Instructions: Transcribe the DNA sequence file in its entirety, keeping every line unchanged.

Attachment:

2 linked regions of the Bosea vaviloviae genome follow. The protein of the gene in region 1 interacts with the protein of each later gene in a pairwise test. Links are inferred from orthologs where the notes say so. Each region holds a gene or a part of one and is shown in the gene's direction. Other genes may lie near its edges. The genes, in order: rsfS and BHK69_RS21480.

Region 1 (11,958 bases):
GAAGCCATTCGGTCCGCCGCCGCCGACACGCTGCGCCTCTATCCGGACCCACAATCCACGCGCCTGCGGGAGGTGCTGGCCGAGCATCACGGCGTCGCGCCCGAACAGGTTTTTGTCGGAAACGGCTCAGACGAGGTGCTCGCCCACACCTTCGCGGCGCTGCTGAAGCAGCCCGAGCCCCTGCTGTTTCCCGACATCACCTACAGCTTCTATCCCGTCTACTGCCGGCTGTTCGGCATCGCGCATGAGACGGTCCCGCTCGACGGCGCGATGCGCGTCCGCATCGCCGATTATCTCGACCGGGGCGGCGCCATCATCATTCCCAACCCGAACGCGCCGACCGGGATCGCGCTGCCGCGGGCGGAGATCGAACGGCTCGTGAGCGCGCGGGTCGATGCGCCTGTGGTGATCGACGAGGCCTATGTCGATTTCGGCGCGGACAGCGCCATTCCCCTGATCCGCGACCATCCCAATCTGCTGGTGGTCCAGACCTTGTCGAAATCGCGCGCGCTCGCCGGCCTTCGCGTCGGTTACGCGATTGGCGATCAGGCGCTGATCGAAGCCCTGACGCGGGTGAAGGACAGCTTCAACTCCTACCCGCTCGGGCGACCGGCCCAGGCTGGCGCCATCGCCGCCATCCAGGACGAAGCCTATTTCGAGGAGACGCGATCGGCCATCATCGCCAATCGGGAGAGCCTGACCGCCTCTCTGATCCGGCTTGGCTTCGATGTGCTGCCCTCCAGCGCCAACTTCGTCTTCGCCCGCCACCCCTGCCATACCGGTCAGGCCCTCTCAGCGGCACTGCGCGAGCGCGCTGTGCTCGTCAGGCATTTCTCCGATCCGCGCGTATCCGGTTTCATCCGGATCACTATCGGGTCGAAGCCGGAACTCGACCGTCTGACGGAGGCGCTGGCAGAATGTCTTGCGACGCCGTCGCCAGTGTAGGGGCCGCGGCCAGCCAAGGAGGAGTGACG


2 linked regions of the Bosea vaviloviae genome follow. The protein of the gene in region 1 interacts with the protein of each later gene in a pairwise test. Links are inferred from orthologs where the notes say so. Each region holds a gene or a part of one and is shown in the gene's direction. Other genes may lie near its edges. The genes, in order: rsfS and BHK69_RS21480.

Region 1 (11,958 bases):
GAAGCCATTCGGTCCGCCGCCGCCGACACGCTGCGCCTCTATCCGGACCCACAATCCACGCGCCTGCGGGAGGTGCTGGCCGAGCATCACGGCGTCGCGCCCGAACAGGTTTTTGTCGGAAACGGCTCAGACGAGGTGCTCGCCCACACCTTCGCGGCGCTGCTGAAGCAGCCCGAGCCCCTGCTGTTTCCCGACATCACCTACAGCTTCTATCCCGTCTACTGCCGGCTGTTCGGCATCGCGCATGAGACGGTCCCGCTCGACGGCGCGATGCGCGTCCGCATCGCCGATTATCTCGACCGGGGCGGCGCCATCATCATTCCCAACCCGAACGCGCCGACCGGGATCGCGCTGCCGCGGGCGGAGATCGAACGGCTCGTGAGCGCGCGGGTCGATGCGCCTGTGGTGATCGACGAGGCCTATGTCGATTTCGGCGCGGACAGCGCCATTCCCCTGATCCGCGACCATCCCAATCTGCTGGTGGTCCAGACCTTGTCGAAATCGCGCGCGCTCGCCGGCCTTCGCGTCGGTTACGCGATTGGCGATCAGGCGCTGATCGAAGCCCTGACGCGGGTGAAGGACAGCTTCAACTCCTACCCGCTCGGGCGACCGGCCCAGGCTGGCGCCATCGCCGCCATCCAGGACGAAGCCTATTTCGAGGAGACGCGATCGGCCATCATCGCCAATCGGGAGAGCCTGACCGCCTCTCTGATCCGGCTTGGCTTCGATGTGCTGCCCTCCAGCGCCAACTTCGTCTTCGCCCGCCACCCCTGCCATACCGGTCAGGCCCTCTCAGCGGCACTGCGCGAGCGCGCTGTGCTCGTCAGGCATTTCTCCGATCCGCGCGTATCCGGTTTCATCCGGATCACTATCGGGTCGAAGCCGGAACTCGACCGTCTGACGGAGGCGCTGGCAGAATGTCTTGCGACGCCGTCGCCAGTGTAGGGGCCGCGGCCAGCCAAGGAGGAGTGACG